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⌨️ My Lil' Gatsby Blog On Cloudflare Workers.

For as long as I can remember, I’ve been trying to buy the domain simonmorley.co.uk. Alas, every time I checked, it was taken. The whois records were always hidden, the domain went nowhere. But, sometime in 2020, I was looking through our list of domains owned by my company - and there it was! We’d been renewing it since 2008 or something 🤦

Writing regular (interesting) blogs is a big commitment, like owning a cat. Hosting a blog, even more so (like owning a cat also). I supposed I could have put it on Medium but that’s not my thing (the blog, not the cat).

In 2019, I took a year off to train for the Ironman season (see other posts). It seemed fitting to start a blog - I had access to a big Kubernetes cluster so I just used that.

After shutting my company down, the luxury of Kubernetes was no longer available. I’d discovered Cloudflare workers for a recent work thing - they seemed perfect - I thought it’d see if we could run a blog on them too.

Here I’ll talk about installing and using a framework that I don’t like very much to create a blog for myself.

The Technology

  • Gatsby - tool
  • Cloudflare workers - hosting
  • My MacBook - laptop

Getting Started

Ok, so create yourself a Cloudflare account if you don’t have one. If you don’t have one, go get one now anyway and make sure all your sites are protected by them. They’ve literally changed the way we work - I’m not affiliated with them at all.

Once you have a site, create an API token and grab your zone ID too - it’s on the front page.

Choosing Gatsby

Initially I started with Hugo. It’s written in Go, which is my ‘go’ to language of choice these days. It’s fast, simple and generates html - not some javascript nonsense. However, I really couldn’t find a nice template for it - yeah I’m that shallow.

So I settled on Gatsby. The html it renders (or doesn’t) sucks because it’s React, but alas - I’m not looking for SEO.

We’re moving our company site from the horrendous Wordpress service we’re using right now - Hugo will do nicely for that - will create another blog for this.

The Bad With Gatsby

I followed the guides over on the Gatsby site here. But things weren’t going so well after I installed a theme. Usually I like to start from scratch with everything. However, I remembered this was supposed to be a hobby project and didn’t require me to understand every line of code. I still hate myself for this a little.

I had to downgrade Node to 14.something which annoyed me a lot.

This is why I prefer Hugo - none of this added npm / node / react gatsby version misery.

Installing Stuff

Do this first (after you’ve installed brew, nodejs etc).

npm install -g gatsby-cli

Very good, I will continue.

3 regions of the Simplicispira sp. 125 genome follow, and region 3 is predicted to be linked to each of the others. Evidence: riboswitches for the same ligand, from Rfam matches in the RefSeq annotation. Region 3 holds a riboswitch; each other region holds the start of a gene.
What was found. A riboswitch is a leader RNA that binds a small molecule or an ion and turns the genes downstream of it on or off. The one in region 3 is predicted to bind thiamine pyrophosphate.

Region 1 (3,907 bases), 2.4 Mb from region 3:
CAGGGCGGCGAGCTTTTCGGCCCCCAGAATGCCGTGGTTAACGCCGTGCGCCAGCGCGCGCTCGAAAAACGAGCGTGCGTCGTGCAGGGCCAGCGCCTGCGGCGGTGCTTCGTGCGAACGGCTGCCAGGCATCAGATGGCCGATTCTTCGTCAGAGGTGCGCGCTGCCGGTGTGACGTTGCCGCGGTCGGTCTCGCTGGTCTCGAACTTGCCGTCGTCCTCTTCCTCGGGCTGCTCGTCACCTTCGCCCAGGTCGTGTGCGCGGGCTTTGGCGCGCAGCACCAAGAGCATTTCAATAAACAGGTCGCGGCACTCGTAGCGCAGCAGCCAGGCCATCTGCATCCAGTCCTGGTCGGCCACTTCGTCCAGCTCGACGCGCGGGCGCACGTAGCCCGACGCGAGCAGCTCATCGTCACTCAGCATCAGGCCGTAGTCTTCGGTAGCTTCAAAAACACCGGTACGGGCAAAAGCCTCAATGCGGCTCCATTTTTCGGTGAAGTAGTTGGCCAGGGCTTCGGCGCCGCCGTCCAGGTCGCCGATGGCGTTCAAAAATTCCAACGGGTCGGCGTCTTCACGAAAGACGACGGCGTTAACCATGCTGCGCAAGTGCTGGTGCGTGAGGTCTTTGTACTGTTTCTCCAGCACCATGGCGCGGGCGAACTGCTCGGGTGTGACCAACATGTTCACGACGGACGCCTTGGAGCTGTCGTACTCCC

If you’re in a hurry, don’t do this:

gatsby new

Instead, find a template you like. Then do this:

gatsby new blog-simon https://github.com/alxshelepenok/gatsby-starter-lumen

That’ll install & melt your laptop in the process. Seriously, another reason to hate myself for using Gatsby.

cd into the directory you just created and start the server:

gatsby develop

Visit your site on http://localhost:8000 or something like that. Winning at life. I hope it works for you!

Creating Content

I added my markdown files into > posts > year because that’s what I wanted to do. You can use whatever structure you like, Gatsby will pick them up.

filesystem 01 Yes I’m using atom to write my posts, don’t judge me. It’s just for the blog.

The post looks like this. In case you’re interested.

Using Wrangler To Deploy

Wrangler, created by the Cloudflare folks, lets you fiddle with your Workers.

Install it first, pretty obvious:

npm install -g @cloudflare/wrangler

Then run wrangler config to get things rolling.

And then finally, you need to set things up for your Gatsby project:

wrangler init --site blog-simon

This should generate a wrangler.toml file like this!

account_id = '39fxxxxx'
name = "blog-simon"
type = "webpack"
route = 'simonmorley.co.uk/*'
usage_model = ''
compatibility_flags = []
workers_dev = false
zone_id = 'xx'
site = {bucket = "public", entry-point = "workers-site"}

Gatsby needs to build everything before your deploy. The following command will generate some html, js and css:

gatsby build

And now run wrangler publish which should look like this:

✨  Built successfully, built project size is 13 KiB.
🌀  Using namespace for Workers Site "__blog-simon-workers_sites_assets"
✨  Success
🌀  Uploading site files
✨  Successfully published your script to
 simonmorley.co.uk/* => stayed the same

💁  Deleting stale files...

I had to go add a CNAME record to my CloudflareDNS settings. I also upgraded my plan so the whole blog now costs about $5 per month.